Why short stories?
It started with my local writers group in Newcastle, it was one evening a week and the coordinator would send out an email full of writers prompts prior to the meeting and we were asked to select a prompt as inspiration and write a piece of flash fiction. When we had a larger group we were asked to stick to 350 words or less and when the group was smaller we would write to 500 words. Each writer read their work aloud in the meeting, so the shortness of the stories was for time management. In the meeting we would also read a classic short story and discuss it, and I got a real appreciation for the artistry that goes into a short story. I am a technical writer in the engineering world as my day job so I am trained to make things as concise and informative as possible. So for me I’m mixing an art with a craft. I have a natural desire to get down to brass tacks, but I want the result to be beautiful and unique.
What is the shortest story you have ever written?
The shortest story in Sniggerless Boundulations is Deep Water, which is 127 words. That one is more of a vignette. There are a few vignettes at the beginning to set the tone of mystery and apprehension. They are like a hook to the larger pieces. In my new book Laissez Faire (soon to be released) the first story Sit Down is 111 words. I am doing a series through my Patreon page https://www.patreon.com/queenboxi, and through my mailing list sign-up where I get fans to participate and submit 4 words for me and I form them into a 100-500 word story, so there could be even shorter stories in the future.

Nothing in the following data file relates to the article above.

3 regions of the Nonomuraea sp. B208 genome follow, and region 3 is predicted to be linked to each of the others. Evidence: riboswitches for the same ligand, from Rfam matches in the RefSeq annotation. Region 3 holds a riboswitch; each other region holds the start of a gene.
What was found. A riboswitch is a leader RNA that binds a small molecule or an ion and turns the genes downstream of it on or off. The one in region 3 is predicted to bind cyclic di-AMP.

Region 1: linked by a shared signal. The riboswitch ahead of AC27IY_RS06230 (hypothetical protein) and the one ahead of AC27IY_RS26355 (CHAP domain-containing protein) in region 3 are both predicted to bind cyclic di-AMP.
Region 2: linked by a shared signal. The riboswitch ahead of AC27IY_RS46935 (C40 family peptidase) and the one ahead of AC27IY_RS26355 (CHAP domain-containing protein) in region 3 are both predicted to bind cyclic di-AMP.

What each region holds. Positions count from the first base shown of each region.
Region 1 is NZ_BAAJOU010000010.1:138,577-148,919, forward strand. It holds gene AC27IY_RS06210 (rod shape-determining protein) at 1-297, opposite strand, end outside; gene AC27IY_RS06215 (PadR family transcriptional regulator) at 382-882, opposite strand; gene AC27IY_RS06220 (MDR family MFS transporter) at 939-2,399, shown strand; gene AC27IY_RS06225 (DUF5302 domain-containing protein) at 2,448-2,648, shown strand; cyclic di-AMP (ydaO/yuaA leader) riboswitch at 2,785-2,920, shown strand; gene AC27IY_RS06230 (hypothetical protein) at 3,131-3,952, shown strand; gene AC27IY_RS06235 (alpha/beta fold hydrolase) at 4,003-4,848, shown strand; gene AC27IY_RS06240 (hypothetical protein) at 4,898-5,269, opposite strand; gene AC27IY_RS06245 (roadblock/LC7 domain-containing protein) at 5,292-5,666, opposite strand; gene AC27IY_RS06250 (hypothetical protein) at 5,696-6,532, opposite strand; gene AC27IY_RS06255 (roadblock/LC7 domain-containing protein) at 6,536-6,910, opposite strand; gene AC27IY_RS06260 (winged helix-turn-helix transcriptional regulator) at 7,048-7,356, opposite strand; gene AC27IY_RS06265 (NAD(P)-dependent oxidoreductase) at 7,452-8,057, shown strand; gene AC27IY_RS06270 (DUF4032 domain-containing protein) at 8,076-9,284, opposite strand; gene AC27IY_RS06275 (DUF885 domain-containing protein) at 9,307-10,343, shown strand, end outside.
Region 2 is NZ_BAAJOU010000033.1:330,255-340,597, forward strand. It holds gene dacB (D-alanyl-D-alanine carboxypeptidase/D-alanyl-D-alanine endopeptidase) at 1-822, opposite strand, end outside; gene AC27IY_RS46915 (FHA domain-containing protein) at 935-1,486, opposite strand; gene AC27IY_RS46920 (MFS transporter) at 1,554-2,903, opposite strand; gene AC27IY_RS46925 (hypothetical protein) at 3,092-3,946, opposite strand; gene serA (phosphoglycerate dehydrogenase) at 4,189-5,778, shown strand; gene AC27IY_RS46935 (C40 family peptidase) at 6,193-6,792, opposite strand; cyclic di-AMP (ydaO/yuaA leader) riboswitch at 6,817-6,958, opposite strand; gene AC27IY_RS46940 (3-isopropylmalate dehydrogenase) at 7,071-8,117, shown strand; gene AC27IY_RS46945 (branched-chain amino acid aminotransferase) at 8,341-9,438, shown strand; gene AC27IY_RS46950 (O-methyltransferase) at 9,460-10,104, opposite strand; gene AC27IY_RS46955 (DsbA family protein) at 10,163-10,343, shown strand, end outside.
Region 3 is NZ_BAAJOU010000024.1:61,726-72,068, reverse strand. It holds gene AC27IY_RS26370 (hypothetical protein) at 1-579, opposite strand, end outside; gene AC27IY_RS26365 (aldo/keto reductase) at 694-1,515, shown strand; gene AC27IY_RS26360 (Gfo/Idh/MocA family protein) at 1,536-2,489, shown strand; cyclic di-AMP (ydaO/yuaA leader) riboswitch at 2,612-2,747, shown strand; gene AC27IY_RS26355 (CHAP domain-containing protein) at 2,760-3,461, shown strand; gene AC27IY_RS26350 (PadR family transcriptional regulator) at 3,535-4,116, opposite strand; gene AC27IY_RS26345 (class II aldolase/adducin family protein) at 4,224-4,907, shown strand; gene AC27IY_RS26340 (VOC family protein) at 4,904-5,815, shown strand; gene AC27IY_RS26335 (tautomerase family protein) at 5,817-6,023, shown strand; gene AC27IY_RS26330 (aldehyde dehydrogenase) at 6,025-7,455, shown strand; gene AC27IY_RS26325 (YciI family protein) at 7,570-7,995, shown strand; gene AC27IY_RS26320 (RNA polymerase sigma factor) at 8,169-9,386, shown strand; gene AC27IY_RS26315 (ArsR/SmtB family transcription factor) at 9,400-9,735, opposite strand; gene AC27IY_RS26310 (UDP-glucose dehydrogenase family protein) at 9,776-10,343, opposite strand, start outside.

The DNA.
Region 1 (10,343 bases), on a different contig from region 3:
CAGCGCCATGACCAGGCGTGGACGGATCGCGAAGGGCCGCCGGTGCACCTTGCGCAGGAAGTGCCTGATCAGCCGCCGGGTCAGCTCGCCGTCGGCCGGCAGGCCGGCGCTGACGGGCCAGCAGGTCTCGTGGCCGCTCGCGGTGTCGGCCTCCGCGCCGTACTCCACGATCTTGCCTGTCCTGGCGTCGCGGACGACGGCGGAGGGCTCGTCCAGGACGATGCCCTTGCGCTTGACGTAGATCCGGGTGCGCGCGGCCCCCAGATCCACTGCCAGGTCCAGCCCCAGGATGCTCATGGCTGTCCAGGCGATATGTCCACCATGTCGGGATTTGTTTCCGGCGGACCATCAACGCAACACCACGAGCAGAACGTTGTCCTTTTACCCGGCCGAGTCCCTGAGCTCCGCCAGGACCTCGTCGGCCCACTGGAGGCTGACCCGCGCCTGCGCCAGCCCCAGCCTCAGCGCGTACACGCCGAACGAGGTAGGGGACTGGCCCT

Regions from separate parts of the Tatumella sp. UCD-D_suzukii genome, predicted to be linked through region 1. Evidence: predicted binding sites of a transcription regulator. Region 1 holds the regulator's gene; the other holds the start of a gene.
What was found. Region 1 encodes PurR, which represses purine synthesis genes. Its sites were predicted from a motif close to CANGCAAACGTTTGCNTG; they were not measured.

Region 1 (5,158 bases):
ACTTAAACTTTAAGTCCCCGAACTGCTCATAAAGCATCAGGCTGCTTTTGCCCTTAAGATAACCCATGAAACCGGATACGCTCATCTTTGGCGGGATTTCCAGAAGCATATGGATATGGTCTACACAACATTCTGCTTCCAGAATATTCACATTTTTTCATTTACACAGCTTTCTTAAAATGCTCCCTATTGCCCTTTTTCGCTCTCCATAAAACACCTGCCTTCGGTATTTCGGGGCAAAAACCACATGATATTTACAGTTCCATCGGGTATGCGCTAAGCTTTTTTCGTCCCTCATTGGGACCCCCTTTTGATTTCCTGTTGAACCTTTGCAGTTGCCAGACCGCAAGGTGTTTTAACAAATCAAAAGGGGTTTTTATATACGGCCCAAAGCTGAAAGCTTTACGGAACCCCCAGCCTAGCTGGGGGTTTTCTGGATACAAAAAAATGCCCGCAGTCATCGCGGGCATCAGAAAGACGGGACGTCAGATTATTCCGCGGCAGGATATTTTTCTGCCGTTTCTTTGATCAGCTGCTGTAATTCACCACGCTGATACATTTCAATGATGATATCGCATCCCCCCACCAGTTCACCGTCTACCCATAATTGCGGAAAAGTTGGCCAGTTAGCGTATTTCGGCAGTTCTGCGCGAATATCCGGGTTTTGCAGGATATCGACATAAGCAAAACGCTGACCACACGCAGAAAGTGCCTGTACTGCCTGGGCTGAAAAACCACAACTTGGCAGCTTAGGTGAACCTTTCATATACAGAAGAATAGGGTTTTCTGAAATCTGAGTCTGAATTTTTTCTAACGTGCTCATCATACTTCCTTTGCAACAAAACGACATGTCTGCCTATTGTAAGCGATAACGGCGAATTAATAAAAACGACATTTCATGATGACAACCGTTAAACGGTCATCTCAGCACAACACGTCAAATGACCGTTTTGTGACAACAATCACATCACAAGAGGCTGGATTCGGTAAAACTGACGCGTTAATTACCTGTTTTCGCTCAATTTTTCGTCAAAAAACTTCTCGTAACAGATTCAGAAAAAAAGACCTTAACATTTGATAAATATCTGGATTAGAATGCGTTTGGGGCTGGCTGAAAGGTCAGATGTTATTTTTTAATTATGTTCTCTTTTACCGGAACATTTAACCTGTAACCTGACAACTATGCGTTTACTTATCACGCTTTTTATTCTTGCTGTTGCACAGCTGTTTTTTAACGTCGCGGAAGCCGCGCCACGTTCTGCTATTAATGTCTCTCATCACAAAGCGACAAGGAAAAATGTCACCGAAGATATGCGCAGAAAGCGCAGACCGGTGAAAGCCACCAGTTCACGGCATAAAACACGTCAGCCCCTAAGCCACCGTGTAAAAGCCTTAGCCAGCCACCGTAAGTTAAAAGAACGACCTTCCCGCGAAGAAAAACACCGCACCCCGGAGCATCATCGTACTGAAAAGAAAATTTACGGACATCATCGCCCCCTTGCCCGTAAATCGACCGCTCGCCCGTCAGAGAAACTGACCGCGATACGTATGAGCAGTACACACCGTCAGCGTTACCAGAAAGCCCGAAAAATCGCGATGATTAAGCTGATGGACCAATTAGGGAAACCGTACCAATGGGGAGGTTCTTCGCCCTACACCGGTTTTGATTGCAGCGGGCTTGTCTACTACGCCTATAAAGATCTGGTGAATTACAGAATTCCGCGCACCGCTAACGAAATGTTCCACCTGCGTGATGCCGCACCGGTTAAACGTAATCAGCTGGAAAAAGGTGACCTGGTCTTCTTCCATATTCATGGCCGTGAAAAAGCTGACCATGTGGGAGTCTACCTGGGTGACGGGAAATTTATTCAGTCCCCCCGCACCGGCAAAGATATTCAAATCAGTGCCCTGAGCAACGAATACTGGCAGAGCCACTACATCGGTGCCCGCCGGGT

How long did it take you to write it?
My little stories are often like a one-take shot. I could write them in one sitting while waiting for someone or something, or while attending a writers gathering (I get most inspired around other authors). Longer pieces, over 1,000 words can sometimes take a few weeks, piecemeal around my day job and other commitments. I do a lot of thinking before I write, and I write in sections with a lot of thinking and research in between each session. I basically form the entire story in my head before I open the word document to type.
Where do your ideas come from?
Many are inspired by real people or situations or current events. I rework little
tid-bits I am told or experience, and put a philosophical bent on them. Sometimes it helps to set the story in a fictional town or world to put a bit of distance between the reader and what they are reading, otherwise it would be quite confronting. I like writing stories directly from dreams. I strongly believe dreams are the recycle bins of our fears, these little misshapen collages where ideas clash and merge and repeat ad infinitum. I have very vivid dreams and will often write them down into my notebook first thing in the morning. The story Mrs Jackson is an example of an anxiety dream. The stories Telfer Speck and Garsdale were inspired my music, both lyrics and atmosphere, by Blitzen Trapper and Soundgarden respectively.
Is there any author in particular who inspire you?
I really like Raymond Carver and Tobias Wolff for short stories. Also Cate Kennedy, Margo Lanagan, Tim Winton, and Jim Crace. Neil Gaiman writes a good short story, I recently saw him speak (and sing) at Sydney Recital Hall and he read a piece called “Adventure Story” that was pure perfection. Cate Kennedy’s “A Pitch Too High For The Human Ear” and Tobias Wolffs “In the Garden of the North American Martyrs” are must-reads for short story lovers.
To date how many short stories have you written?